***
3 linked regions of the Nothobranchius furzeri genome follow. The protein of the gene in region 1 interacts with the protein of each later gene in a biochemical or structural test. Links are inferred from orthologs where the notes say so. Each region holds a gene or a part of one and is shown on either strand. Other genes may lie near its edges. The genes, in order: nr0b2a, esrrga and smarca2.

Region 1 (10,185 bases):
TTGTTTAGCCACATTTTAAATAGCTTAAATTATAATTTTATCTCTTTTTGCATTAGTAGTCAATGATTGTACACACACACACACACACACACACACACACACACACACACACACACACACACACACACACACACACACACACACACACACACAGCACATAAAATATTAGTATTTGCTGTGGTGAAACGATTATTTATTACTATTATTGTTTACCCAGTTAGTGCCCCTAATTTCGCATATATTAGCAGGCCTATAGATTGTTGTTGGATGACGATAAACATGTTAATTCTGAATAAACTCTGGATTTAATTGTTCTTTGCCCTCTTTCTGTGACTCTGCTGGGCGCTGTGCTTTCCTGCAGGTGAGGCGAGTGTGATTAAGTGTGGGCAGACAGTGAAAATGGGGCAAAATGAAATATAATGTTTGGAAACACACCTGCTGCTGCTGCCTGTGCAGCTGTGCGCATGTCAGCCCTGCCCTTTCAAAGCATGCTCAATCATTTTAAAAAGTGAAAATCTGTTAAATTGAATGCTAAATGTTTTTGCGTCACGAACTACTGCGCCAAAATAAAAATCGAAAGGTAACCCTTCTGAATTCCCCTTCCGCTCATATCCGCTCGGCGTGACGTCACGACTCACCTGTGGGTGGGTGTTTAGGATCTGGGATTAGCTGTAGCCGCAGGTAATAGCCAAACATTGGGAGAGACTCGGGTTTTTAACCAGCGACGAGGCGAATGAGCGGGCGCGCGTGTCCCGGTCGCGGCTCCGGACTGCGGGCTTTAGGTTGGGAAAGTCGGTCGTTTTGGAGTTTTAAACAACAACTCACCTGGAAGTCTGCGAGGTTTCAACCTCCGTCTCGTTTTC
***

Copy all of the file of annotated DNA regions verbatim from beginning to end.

3 linked regions of the Nothobranchius furzeri genome follow. The protein of the gene in region 1 interacts with the protein of each later gene in a biochemical or structural test. Links are inferred from orthologs where the notes say so. Each region holds a gene or a part of one and is shown on either strand. Other genes may lie near its edges. The genes, in order: nr0b2a, esrrga and smarca2.

Region 1 (10,185 bases):
TTGTTTAGCCACATTTTAAATAGCTTAAATTATAATTTTATCTCTTTTTGCATTAGTAGTCAATGATTGTACACACACACACACACACACACACACACACACACACACACACACACACACACACACACACACACACACACACACACACACACAGCACATAAAATATTAGTATTTGCTGTGGTGAAACGATTATTTATTACTATTATTGTTTACCCAGTTAGTGCCCCTAATTTCGCATATATTAGCAGGCCTATAGATTGTTGTTGGATGACGATAAACATGTTAATTCTGAATAAACTCTGGATTTAATTGTTCTTTGCCCTCTTTCTGTGACTCTGCTGGGCGCTGTGCTTTCCTGCAGGTGAGGCGAGTGTGATTAAGTGTGGGCAGACAGTGAAAATGGGGCAAAATGAAATATAATGTTTGGAAACACACCTGCTGCTGCTGCCTGTGCAGCTGTGCGCATGTCAGCCCTGCCCTTTCAAAGCATGCTCAATCATTTTAAAAAGTGAAAATCTGTTAAATTGAATGCTAAATGTTTTTGCGTCACGAACTACTGCGCCAAAATAAAAATCGAAAGGTAACCCTTCTGAATTCCCCTTCCGCTCATATCCGCTCGGCGTGACGTCACGACTCACCTGTGGGTGGGTGTTTAGGATCTGGGATTAGCTGTAGCCGCAGGTAATAGCCAAACATTGGGAGAGACTCGGGTTTTTAACCAGCGACGAGGCGAATGAGCGGGCGCGCGTGTCCCGGTCGCGGCTCCGGACTGCGGGCTTTAGGTTGGGAAAGTCGGTCGTTTTGGAGTTTTAAACAACAACTCACCTGGAAGTCTGCGAGGTTTCAACCTCCGTCTCGTTTTC